Email Us Contact CCT   Advertise with CCT! Advertise with CCT University University College Home College Alumni Home Alumni Home
Columbia College Today January 2006
Cover Story


 2005 Hamilton Award
 Serendipity and
 John Brecher ’73:
     Wine Expert/



Alumni Profiles





This Issue






John “Jack” Ware, retired engineer and chemist, Westport, Conn., on August 9, 2005. A Manhattan native, Ware was Columbia’s Glee Club manager and a two-time All-American water polo player. He received a master’s from SEAS in 1927 and was selected for Tau Beta Pi, engineering academic honorary. Ware was an engineer and chemist, culminating — as a result of two of his U.S. patents — in the Ware Chemical Corp., ultimately acquired by Kraft-Dart. He was recognized by the American ambassador and others for his contribution to Brazilian agriculture as co-founder of the then-public company, Agroceres, funded pro bono by the Rockefeller Foundation and General Mills. Ware is survived by his second wife, Margaret; two children; two grandchildren; and two great-grandchildren.


Max V. Exner, choral music leader and composer, Ames, Iowa, on December 30, 2004. Exner was born on January 13, 1910, in Shanghai. He earned an A.B. in English literature and modern languages from the College and in 1947 earned an M.A. in musicology, composition, conducting and organ from GSAS. After graduation, the Joseph E. Bearnes national composition award allowed Exner to study for a year at the Neues Wiener Konservatorium in Vienna, Austria, his father’s birth country; he received a certificate in conducting and organ in 1937. During WWII, Exner served as field radio operator in the Tunisian campaign and was wounded in action. After recovery, he served first as a French interpreter for a unit of engineers and then as a radio operator on Corsica. In Florence, Italy, in 1945, Exner sang weekly in the mass in a choir of Jesuit monks, standing in his brown uniform among their black cowls. After the war, he composed a full mass in the brothers’ honor, which they performed. Exner met his wife, Eileen Smithers, when both worked for the Extension Service in New York State prior to WWII. They married on November 9, 1945, and moved to Ames, where Exner served in the Extension Service as the State Music Specialist from 1947–80. Exner conducted area training schools for teachers and church musicians and established a music lending library for choir directors. He directed church choirs for more than 70 years, including at Riverside Church. His choral music has been printed by seven publishers, and his anthem, I Have a Dream, was approved by the Martin Luther King Foundation and has been performed widely. In Ames, Exner was active in the arts, participating in choral festivals, the Heartland Senior Variety Show and other events. With his wife, he directed the Ames International Folk Dancers for many years. Exner is survived by his wife; children, Rick (Susan Jarnagin), Heide Larson (Henry) and Alison Kaiser (Helmut); and five grandchildren. His was predeceased by a daughter, Holly Susan Exner-Thompson (Dean Thompson).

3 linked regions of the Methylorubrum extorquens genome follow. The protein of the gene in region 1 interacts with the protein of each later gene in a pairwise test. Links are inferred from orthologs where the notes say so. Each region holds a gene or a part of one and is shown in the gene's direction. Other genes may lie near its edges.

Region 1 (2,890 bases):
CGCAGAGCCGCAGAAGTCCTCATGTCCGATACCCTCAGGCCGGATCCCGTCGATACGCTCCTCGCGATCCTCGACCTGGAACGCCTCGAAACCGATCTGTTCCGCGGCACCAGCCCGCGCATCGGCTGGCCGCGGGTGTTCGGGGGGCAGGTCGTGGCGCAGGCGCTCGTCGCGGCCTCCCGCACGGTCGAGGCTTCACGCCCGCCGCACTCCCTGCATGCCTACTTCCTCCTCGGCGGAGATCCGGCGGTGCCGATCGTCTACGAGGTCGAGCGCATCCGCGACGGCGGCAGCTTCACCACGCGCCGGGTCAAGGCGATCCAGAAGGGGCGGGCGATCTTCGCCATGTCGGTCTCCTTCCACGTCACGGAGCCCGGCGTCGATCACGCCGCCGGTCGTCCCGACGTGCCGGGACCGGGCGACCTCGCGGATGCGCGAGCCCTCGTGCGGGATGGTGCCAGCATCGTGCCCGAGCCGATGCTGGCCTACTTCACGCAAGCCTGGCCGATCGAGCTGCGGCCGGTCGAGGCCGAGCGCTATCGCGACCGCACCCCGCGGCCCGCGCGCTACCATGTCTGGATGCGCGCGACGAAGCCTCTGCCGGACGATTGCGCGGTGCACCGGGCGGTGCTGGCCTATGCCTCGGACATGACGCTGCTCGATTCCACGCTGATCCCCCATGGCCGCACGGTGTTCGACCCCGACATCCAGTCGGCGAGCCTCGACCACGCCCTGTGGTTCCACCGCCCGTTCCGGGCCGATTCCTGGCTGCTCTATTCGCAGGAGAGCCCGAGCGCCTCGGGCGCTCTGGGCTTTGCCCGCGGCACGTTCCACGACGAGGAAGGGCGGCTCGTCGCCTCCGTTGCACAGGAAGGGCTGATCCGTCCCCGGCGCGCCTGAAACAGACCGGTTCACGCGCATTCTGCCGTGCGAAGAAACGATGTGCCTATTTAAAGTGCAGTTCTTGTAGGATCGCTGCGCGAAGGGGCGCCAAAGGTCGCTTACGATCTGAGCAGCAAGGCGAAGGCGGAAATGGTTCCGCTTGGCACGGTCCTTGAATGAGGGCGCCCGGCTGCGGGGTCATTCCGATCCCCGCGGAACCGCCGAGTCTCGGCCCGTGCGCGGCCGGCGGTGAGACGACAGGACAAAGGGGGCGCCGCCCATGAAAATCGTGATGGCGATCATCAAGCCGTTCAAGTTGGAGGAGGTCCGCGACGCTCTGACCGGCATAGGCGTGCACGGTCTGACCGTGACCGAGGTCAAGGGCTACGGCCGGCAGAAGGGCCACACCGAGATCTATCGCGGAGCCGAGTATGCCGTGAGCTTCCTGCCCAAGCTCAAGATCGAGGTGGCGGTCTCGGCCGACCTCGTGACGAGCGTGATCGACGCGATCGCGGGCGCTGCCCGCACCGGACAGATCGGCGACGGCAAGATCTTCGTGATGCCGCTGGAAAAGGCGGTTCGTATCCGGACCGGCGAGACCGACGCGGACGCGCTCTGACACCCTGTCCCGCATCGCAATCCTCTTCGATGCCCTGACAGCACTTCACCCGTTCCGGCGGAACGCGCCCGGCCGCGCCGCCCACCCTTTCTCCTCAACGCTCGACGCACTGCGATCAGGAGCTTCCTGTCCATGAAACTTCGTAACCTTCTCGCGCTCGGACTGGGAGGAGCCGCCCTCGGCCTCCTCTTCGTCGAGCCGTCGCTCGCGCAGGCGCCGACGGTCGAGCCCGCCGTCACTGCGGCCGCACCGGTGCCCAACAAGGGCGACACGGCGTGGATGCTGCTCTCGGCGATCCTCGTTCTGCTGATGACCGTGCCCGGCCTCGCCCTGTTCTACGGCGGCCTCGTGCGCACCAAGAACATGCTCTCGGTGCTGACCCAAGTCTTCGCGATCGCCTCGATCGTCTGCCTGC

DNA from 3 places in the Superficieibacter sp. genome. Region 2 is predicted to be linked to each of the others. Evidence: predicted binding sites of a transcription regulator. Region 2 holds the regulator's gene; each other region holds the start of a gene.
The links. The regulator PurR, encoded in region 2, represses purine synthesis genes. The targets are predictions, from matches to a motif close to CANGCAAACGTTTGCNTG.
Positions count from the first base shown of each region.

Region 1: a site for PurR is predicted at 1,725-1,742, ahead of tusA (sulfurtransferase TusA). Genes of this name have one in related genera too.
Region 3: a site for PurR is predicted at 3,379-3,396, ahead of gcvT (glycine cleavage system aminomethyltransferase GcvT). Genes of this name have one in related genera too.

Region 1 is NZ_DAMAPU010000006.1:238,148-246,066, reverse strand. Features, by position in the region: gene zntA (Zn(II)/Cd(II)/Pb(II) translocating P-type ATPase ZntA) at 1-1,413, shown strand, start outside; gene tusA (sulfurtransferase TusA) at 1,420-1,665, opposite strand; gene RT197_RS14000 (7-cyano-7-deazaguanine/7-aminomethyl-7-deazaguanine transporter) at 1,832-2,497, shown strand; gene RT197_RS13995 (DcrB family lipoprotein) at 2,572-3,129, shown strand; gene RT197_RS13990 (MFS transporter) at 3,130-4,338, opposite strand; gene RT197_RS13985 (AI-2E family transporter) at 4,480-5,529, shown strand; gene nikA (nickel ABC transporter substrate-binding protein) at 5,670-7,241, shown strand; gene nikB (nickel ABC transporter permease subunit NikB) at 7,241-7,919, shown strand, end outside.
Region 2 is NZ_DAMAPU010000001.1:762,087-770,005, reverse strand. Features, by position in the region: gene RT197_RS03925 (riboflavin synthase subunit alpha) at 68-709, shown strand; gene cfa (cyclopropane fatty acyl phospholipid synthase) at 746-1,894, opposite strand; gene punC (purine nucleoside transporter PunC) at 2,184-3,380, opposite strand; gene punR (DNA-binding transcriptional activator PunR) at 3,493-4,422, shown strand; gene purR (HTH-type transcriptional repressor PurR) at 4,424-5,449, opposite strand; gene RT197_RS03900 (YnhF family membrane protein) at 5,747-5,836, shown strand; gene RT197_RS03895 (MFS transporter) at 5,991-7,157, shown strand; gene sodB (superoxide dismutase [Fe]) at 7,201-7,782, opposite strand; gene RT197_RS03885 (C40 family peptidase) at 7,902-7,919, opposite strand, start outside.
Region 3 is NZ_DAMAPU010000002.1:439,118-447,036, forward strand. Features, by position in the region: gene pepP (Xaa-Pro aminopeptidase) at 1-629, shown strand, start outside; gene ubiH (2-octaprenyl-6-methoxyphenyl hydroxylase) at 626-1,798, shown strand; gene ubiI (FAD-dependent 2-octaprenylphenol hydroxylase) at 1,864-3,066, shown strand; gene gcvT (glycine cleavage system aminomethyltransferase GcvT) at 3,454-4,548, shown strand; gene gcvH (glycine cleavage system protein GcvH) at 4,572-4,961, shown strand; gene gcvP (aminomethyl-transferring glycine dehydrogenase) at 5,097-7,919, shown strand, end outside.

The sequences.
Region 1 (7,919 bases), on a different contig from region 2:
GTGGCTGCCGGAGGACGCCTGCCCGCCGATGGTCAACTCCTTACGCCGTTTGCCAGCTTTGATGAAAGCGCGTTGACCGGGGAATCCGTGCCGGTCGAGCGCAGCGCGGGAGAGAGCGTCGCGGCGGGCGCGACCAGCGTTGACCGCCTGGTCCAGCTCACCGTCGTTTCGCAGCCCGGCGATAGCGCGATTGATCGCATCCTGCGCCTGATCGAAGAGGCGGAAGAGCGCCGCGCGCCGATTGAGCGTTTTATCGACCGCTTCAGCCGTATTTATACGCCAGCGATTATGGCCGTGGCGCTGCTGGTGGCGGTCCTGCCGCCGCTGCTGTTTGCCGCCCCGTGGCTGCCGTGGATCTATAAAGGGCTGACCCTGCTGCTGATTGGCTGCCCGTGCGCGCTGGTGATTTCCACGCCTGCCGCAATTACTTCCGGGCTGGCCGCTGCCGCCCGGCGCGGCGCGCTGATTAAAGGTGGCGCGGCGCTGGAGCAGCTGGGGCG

James L. Ogle, retired sports writer, Fort Lauderdale, Fla., on January 31, 2005. Ogle was born in Newark, N.J., and raised in Avon by the Sea. He graduated from Neptune H.S., where he wrote for the school paper. At Columbia, where he earned a B.S. from the Journalism School in 1935, he inaugurated the first daily sports column in Spectator. Ogle was a sports writer for the Newark Star Ledger for 40 years. After retiring from the Ledger, he worked for the New York Yankees as director of their alumni association, running Old Timers Day and publishing a quarterly newsletter, Pinstripes. Ogle was a lifelong Yankees fan and was particularly proud of his five World Series rings, which team owner George Steinbrenner gave to executives. After accepting the job with the Yankees, Ogle and his wife, Clara, who passed away in 2004, moved to Fort Lauderdale, the Yankees’ spring training site, where he also served as president of the minor league Fort Lauderdale Yankees. During his career as a sports writer, Ogle was the Yankees contributor for the national weekly, The Sporting News, and witnessed every World Series game played from 1945–75. He was in the press box for Bobby Thompson’s “Shot Heard Around the World” in 1951 and for Don Larsen’s perfect game in 1956. Roger Maris was like a “second son” to Ogle, and they authored two books together: Roger Maris At Bat, a homer by homer account of Maris’ pursuit of Babe Ruth’s home run record in 1961, and Slugger in Right, a novel for children, based on Maris’ life. Ogle is survived by his son, James Jr.; five grandchildren; and four great-grandchildren.


Walter Schaap, jazz scholar, Queens, N.Y., on May 28, 2005. Schaap studied French history at Columbia and was doing postgraduate work at the Sorbonne in 1937 (he earned a master’s in history from GSAS in 1941) when he became friends with pioneering French jazz researchers Charles Delaunay and Hughes Panassie. Schaap translated much of their work and that of other jazz writers, including Swiss conductor Ernst Ansermet, whose review of a 1919 performance by soprano saxophonist Sidney Bechet is widely regarded as the first published work of jazz criticism. Schaap soon was writing about jazz for various publications, in English and French, and working in jazz discography. He contributed to all editions of Delaunay’s Hot Discography, the first comprehensive reference book of jazz recordings, and helped edit the final edition, New Hot Discography, in 1948. From 1949 until he retired in 1970, Schaap was v.p. of a company that made filmstrips and other educational materials. His wife, Marjorie, died in 1990; he is survived by his son, Phil ’73, a jazz historian and on-air WKCR host.